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THE WISDOM OF WAGS

Help! I’ve been following the recent media coverage of NRL WAGs providing ‘advice’ on childhood vaccinations and I rolled my eyes so hard that my eyeballs broke. Anyone know the Instagram handle of a WAG I can consult for this serious medical condition?

Prior to the broken eyeballs, I watched with interest as two NRL partners – Taylor Winterstein and Shanelle Cartwright – made recent headlines for their public anti-vaccination stance. The media damnation has been vocal and swift with Winterstein in particular being singled out for charging $200 for her ‘seminars’ on the subject.

Any time an anti-vaxxer finds their way out of the wholefoods aisle and into the mainstream media, the frustration and emotion around the topic is almost palpable. What’s interesting in this particular case, is the intersection between this oft-maligned stereotype, and our other stereotypical preoccupation – the Wives and Girlfriends of professional sportsmen.

Many point to the 2006 soccer World Cup as the genesis of our interest in WAGs. Lead by Victoria Beckham and Cheryl Cole, the English partners set fashion trends from their seats in the stands and made headlines from the bars afterwards. They provided a concurrent narrative to the actual game, and to those of us who’ve never quite understood the low-scoring code, it was a welcome enhancement to the tournament.

Fast-forward to 2019, and an interest in the activities of WAGs is not so much a novelty, but a reluctant norm. We even have a shorthand for quantifying a WAGs’ news value through a handy reference to her Instagram followers.

But far from making headlines for drinking Veuve Cliquot straight from the bottle through a straw, WAGs are now using their platform to broadcast their opinions on a broad range of topics – not just the appropriate sunglass lens diameter for this season.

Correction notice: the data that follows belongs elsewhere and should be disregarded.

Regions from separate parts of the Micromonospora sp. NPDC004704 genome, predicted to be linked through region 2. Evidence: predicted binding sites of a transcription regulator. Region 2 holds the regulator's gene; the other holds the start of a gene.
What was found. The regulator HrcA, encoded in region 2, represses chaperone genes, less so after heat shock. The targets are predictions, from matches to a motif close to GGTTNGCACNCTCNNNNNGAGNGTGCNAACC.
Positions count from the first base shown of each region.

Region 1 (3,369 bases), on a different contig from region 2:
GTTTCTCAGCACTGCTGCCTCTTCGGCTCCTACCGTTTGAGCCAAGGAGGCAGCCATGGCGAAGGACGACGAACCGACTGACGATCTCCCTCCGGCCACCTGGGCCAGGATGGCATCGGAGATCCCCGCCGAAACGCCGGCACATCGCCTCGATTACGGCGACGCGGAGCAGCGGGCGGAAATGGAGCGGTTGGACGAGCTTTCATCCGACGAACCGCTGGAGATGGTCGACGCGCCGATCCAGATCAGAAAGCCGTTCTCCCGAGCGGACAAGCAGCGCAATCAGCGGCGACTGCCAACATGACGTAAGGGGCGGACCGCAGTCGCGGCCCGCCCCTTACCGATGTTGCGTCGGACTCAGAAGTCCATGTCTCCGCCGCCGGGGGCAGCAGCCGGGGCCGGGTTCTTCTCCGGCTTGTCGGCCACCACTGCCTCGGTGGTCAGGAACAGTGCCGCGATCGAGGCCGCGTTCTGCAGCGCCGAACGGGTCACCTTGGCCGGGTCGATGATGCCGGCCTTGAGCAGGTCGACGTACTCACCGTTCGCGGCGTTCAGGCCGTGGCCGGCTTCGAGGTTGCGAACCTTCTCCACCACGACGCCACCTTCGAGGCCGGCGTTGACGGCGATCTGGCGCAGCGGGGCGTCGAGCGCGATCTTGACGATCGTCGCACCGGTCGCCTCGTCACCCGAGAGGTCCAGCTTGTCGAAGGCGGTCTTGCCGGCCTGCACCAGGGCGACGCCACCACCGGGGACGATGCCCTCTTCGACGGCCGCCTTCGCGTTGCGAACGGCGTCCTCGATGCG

I should know, as a former-NRL-player partner myself I have been particularly mouthy in the past few months about the off-field issues facing the rugby league community at the moment.

I don’t mention my own exploits to give them a subtle plug (though, please, by all means, do have a read), but to make the case for an interest in the activities of those closest to our sporting elite.

The fact is, our sportspeople occupy an elevated position in our shared public consciousness, and in this current culture of encouraged voyeurism, it stands to reason that those adjacent to the famous and infamous will be the subject of some interest too.

I would further argue that in some cases, these opinions could actually be valuable. As WAGs we do develop a very specific almost Neeson-esque set of skills, and it would be foolish to dismiss us all as mere tabloid fodder.

For example, if you want some thoughts on the link between a player’s convoluted pre-game rituals and their actual performance – we can enlighten you. (Spoiler alert, I can assure you, through years of data collection, there is no link between a pre-game beef stroganoff and an increased tackle count.)

Want to know the best way to plan a family holiday for the off-season when you’re not sure if your partner will bomb out of the finals in the first round or go all the way through to the big one and subsequently disappear for a six-week international representative tour at a day’s notice? We’ve got a solution for that.

We can give tips on surviving weekend after weekend on your own with your kids because your partner has a string of away games and as a result of his career you live in a city with no support network to help you keep your sanity and crippling loneliness in check. We’re super-good at that.

Having trouble with the office man-splainer? Our lifetime of experience in nodding politely while dudes tell us ‘how footy works’, despite the fact that we have been forced to eat, sleep and breathe the damn sport from the moment we met our partners makes us experts in the practice.

Struggling with body image? As WAGs the societal expectation that we look a certain way and weigh a certain amount has left many of us with a hugely eroded sense of self-confidence so we’ve certainly got some thoughts we can share with you here.

Someone stole your thunder? Once I grew human-person and had it chopped out of my abdomen, only to have my husband make the New South Wales State of Origin team two days later. As a result, I spent six of the first nine weeks of said human person’s life raising him alone, becoming a parent for the first time alone, all the while fielding hyper-enthusiastic ‘you must be so proud of Ryan’ sentiment. Simply put, I can empathise.

Us WAGs are more just than giant handbags, filled lips and hot air. We have thoughts, feelings and opinions on a far-ranging variety of topics and it’s perhaps not the worst idea in the world to ask us our views on these things from time to time.